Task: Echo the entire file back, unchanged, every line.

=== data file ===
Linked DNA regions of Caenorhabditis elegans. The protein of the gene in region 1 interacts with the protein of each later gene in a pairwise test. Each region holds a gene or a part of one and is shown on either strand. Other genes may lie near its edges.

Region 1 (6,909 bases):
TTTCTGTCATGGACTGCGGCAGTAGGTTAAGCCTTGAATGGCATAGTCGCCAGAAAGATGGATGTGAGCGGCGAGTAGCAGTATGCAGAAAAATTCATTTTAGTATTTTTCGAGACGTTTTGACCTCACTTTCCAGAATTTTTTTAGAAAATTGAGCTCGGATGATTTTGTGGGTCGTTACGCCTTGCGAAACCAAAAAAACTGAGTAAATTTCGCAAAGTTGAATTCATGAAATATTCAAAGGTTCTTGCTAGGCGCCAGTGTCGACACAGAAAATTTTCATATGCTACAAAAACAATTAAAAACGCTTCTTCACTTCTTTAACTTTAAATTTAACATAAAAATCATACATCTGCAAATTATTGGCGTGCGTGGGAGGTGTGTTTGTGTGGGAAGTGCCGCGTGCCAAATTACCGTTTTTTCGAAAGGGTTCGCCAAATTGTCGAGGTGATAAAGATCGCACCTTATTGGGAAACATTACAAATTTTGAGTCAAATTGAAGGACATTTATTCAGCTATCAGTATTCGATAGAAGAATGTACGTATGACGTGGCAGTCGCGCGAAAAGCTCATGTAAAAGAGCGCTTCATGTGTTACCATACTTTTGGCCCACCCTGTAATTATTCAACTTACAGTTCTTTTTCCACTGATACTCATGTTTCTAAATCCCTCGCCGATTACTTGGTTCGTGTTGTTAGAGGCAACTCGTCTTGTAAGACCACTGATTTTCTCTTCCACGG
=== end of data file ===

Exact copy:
Linked DNA regions of Caenorhabditis elegans. The protein of the gene in region 1 interacts with the protein of each later gene in a pairwise test. Each region holds a gene or a part of one and is shown on either strand. Other genes may lie near its edges.

Region 1 (6,909 bases):
TTTCTGTCATGGACTGCGGCAGTAGGTTAAGCCTTGAATGGCATAGTCGCCAGAAAGATGGATGTGAGCGGCGAGTAGCAGTATGCAGAAAAATTCATTTTAGTATTTTTCGAGACGTTTTGACCTCACTTTCCAGAATTTTTTTAGAAAATTGAGCTCGGATGATTTTGTGGGTCGTTACGCCTTGCGAAACCAAAAAAACTGAGTAAATTTCGCAAAGTTGAATTCATGAAATATTCAAAGGTTCTTGCTAGGCGCCAGTGTCGACACAGAAAATTTTCATATGCTACAAAAACAATTAAAAACGCTTCTTCACTTCTTTAACTTTAAATTTAACATAAAAATCATACATCTGCAAATTATTGGCGTGCGTGGGAGGTGTGTTTGTGTGGGAAGTGCCGCGTGCCAAATTACCGTTTTTTCGAAAGGGTTCGCCAAATTGTCGAGGTGATAAAGATCGCACCTTATTGGGAAACATTACAAATTTTGAGTCAAATTGAAGGACATTTATTCAGCTATCAGTATTCGATAGAAGAATGTACGTATGACGTGGCAGTCGCGCGAAAAGCTCATGTAAAAGAGCGCTTCATGTGTTACCATACTTTTGGCCCACCCTGTAATTATTCAACTTACAGTTCTTTTTCCACTGATACTCATGTTTCTAAATCCCTCGCCGATTACTTGGTTCGTGTTGTTAGAGGCAACTCGTCTTGTAAGACCACTGATTTTCTCTTCCACGG